How many times per day do you think about your kidneys? If you’re like most healthy adults, the answer is probably zero. Unfortunately, 1 in 3 adults in America are at high risk of developing kidney disease, a staggering statistic that should encourage us all to be more kind to our kidneys. What’s more, 1 in 9 American adults are already living with chronic kidney disease (CKD) – and more than 90% of them have no idea.

Which is why March is set aside for National Kidney Month, a global awareness campaign that seeks to spread awareness about chronic kidney disease and help build better paths to proper kidney care.

Fast Facts about Chronic Kidney Disease (CKD)

Chronic Kidney Disease (CKD) is an umbrella term that refers to the gradual loss of kidney function over time. To help spread awareness about the importance of proper kidney health, here are some fast facts you should know:

  • More than 37 million Americans are currently living with CKD, most of them undiagnosed.
  • If left untreated, CKD can cause complete kidney failure, a terminal condition that requires a kidney transplant. Kidney diseases are a leading cause of death in America.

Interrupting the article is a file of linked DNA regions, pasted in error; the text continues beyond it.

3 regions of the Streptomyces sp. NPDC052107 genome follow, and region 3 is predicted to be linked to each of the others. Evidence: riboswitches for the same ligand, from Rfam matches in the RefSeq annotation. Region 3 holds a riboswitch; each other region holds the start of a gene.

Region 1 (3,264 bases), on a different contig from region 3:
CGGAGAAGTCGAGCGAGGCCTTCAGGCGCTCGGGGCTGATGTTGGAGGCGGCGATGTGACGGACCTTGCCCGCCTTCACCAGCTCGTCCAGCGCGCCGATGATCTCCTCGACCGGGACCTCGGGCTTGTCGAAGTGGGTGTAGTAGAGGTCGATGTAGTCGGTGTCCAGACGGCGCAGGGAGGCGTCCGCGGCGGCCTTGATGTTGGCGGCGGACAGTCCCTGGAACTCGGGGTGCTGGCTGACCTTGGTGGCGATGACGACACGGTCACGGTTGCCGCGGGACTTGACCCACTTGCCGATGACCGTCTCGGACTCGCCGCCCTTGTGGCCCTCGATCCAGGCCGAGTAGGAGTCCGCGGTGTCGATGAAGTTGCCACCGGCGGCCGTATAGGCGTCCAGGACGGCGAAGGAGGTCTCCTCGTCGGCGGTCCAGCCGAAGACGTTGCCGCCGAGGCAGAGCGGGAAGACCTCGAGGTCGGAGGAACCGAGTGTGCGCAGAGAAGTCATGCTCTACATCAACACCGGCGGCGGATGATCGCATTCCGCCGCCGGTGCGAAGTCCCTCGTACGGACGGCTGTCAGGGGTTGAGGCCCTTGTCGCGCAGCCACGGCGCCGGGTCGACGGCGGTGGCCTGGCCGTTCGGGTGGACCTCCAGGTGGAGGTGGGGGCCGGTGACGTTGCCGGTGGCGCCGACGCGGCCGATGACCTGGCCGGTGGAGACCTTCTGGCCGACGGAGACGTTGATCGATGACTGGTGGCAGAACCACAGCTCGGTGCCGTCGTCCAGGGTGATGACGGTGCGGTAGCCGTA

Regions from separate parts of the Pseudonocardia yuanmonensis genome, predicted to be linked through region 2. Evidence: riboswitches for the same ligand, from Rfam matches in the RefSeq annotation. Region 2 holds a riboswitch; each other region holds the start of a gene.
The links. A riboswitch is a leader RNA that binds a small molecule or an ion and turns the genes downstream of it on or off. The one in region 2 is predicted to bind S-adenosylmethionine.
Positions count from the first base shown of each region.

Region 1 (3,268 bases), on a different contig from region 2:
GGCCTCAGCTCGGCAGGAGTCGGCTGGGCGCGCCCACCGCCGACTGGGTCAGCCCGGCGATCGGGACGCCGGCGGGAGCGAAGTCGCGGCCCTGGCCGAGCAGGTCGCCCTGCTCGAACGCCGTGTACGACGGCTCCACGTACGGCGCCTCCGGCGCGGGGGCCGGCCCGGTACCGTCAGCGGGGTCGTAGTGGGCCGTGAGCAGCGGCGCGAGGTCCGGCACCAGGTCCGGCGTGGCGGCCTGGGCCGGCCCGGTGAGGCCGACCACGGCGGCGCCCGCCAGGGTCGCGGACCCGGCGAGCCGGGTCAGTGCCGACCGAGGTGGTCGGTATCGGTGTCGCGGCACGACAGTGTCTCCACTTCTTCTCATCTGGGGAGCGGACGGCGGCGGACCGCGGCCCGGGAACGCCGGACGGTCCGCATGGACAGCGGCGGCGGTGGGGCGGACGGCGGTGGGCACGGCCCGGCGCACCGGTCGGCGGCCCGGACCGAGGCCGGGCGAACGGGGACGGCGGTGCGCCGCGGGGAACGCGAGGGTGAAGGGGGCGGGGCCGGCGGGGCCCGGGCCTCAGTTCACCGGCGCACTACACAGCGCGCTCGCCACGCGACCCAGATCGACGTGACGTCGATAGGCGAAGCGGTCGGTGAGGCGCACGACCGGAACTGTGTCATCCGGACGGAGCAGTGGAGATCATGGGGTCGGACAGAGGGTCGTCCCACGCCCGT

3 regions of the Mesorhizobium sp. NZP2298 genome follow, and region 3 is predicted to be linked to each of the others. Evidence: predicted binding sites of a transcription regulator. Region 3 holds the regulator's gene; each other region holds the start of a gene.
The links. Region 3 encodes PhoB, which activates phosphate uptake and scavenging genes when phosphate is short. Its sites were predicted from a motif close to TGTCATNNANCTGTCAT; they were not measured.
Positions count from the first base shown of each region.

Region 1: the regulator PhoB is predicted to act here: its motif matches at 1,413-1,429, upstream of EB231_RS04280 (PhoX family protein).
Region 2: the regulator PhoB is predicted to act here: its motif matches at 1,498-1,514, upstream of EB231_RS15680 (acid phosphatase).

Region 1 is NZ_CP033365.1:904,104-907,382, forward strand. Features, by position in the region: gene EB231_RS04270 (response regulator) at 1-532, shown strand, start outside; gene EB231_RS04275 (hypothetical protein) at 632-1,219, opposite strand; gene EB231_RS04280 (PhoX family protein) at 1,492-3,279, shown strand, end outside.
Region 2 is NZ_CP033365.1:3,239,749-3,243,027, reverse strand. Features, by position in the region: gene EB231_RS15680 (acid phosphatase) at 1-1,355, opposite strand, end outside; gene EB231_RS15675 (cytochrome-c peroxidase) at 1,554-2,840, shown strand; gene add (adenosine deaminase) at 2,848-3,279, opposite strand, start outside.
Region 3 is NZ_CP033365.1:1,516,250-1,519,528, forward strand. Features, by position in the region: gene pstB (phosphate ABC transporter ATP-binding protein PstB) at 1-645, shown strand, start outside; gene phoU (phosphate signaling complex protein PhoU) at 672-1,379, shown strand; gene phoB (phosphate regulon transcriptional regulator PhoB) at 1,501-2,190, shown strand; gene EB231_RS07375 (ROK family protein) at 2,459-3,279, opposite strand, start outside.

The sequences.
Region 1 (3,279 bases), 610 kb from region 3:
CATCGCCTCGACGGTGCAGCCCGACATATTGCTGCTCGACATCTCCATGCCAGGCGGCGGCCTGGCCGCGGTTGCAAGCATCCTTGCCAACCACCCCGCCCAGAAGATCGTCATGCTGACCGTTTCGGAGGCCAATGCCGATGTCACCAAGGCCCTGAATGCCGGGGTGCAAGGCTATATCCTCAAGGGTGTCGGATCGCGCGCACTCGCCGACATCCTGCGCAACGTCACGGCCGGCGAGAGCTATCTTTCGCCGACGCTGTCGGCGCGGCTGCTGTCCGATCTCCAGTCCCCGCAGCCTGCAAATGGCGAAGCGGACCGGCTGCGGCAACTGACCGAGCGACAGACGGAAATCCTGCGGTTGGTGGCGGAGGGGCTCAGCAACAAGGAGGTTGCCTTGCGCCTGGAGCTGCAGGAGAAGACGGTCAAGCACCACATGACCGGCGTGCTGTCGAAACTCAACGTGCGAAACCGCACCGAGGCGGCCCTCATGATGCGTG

• Risk factors for CKD include diabetes, high blood pressure, heart disease, family history, obesity, and being over 60.
  • Early CKD has no signs or symptoms. As damage progresses, symptoms may include itching, muscle cramps, nausea, loss of appetite, insomnia, fatigue, and urinary incontinence.
  • Early treatment can slow and even prevent the progression of CKD.

How to Observe National Kidney Month

This year, the National Kidney Foundation is calling on Americans to take five healthy steps for their kidneys:

  1. Get Tested. If you are high-risk for chronic kidney disease, ask your doctor to conduct an ACR urine test or GFR blood test each year. You can also get screened for free through the KEEP Healthy program.
  2. Reduce NSAIDs. Although convenient, OTC pain relievers like nonsteroidal anti-inflammatory drugs are hard for kidneys to process. If possible, reduce your use of NSAIDs and never exceed the recommended dosage.
  3. Cut Processed Foods. Processed foods have been linked to kidney disease, cancer, and heart disease. Reduce your consumption of processed foods and focus on healthy eating.
  4. Exercise Regularly. 30 minutes of moderate physical activity per day is known to help control blood pressure and lower blood sugar, both of which are vital to kidney health.
  5. Control Diabetes and Blood Pressure. High blood pressure and diabetes are the leading causes of kidney disease and kidney failure. Managing high blood pressure and controlling diabetes through lifestyle changes, medications and regular blood sugar testing are key to preventing kidney damage.